Christians share hope, not ‘vinegar of bitterness,’ pope says
By Cindy Wooden
VATICAN CITY (CNS) — Christians are called to be “sowers of hope,” consoling and defending the poor and anyone in need, Pope Francis said.
As Christians prepared to celebrate Pentecost June 4, Pope Francis used his weekly general audience May 31 to speak about the power of the Holy Spirit to strengthen the hope of believers and to send them forth to instill hope in others.
Sowing bitterness or perplexity, he said, “isn’t Christian and if you do this, you aren’t Christian. Sow hope. Spread the oil of hope, diffuse the perfume of hope and not the vinegar of bitterness and hopelessness.”
In his Letter to the Romans (15:13), St. Paul prays, “May the God of hope fill you with all joy and peace in believing, so that you may abound in hope by the power of the Holy Spirit.”
Having an abundance of hope, Pope Francis said, means not only hoping that when life is over one will be with God. It also means having the strength today to continue hoping “even when there is less human reason for hoping.”
“Hope truly is like a sail,” the pope said. “It gathers the wind of the Spirit and transforms it into a driving force that pushes the boat out to sea or to the shore, depending on circumstances.”
“It pushes us to go forward, always forward,” he said. The Holy Spirit “makes us feel like pilgrims and strangers and does not allow us to sit back and become a sedentary people.”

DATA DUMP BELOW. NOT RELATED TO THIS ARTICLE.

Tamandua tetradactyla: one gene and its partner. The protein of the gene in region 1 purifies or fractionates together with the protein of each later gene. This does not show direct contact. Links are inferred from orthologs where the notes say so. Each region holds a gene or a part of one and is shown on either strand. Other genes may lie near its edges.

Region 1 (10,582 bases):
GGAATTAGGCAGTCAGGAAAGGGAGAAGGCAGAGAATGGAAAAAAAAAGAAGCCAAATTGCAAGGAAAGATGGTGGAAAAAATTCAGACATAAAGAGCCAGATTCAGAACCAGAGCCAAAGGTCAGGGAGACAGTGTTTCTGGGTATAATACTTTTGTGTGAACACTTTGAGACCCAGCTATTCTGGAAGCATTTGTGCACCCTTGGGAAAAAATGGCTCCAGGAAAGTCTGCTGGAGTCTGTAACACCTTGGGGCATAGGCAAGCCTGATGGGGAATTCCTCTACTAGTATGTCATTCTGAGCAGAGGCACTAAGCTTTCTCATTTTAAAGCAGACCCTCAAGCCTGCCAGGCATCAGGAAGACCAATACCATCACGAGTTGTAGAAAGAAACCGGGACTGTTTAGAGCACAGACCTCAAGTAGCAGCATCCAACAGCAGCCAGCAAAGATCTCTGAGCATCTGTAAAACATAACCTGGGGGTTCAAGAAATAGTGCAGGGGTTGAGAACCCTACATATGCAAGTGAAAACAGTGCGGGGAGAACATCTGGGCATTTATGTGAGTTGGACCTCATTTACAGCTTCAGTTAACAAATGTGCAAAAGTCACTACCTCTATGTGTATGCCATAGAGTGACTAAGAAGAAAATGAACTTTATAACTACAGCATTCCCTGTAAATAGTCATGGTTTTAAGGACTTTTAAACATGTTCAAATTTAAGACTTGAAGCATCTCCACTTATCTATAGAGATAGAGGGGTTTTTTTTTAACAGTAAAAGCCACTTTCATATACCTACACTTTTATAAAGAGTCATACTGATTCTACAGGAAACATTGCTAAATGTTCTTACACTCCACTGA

Jesus promised his disciples the Holy Spirit as a “paraclete,” a provider of consolation and a defense, the pope said, and those who have been blessed with the gifts of the Holy Spirit are in turn called to console and defend others.
“Console and defend like the Holy Spirit does for each of us who are here in the square. Console and defend,” he said. “We must be the same for the neediest, the discarded, those who need it most, those who suffer most. Console and defend.”
Saying, “This seems strange, but it’s true,” Pope Francis noted how St. Paul also taught that the Holy Spirit gives hope to all of creation, which is “groaning in labor pains” but expectant in hope. “This pushes us to respect creation: one cannot sully a painting without offending the artist who created it.”
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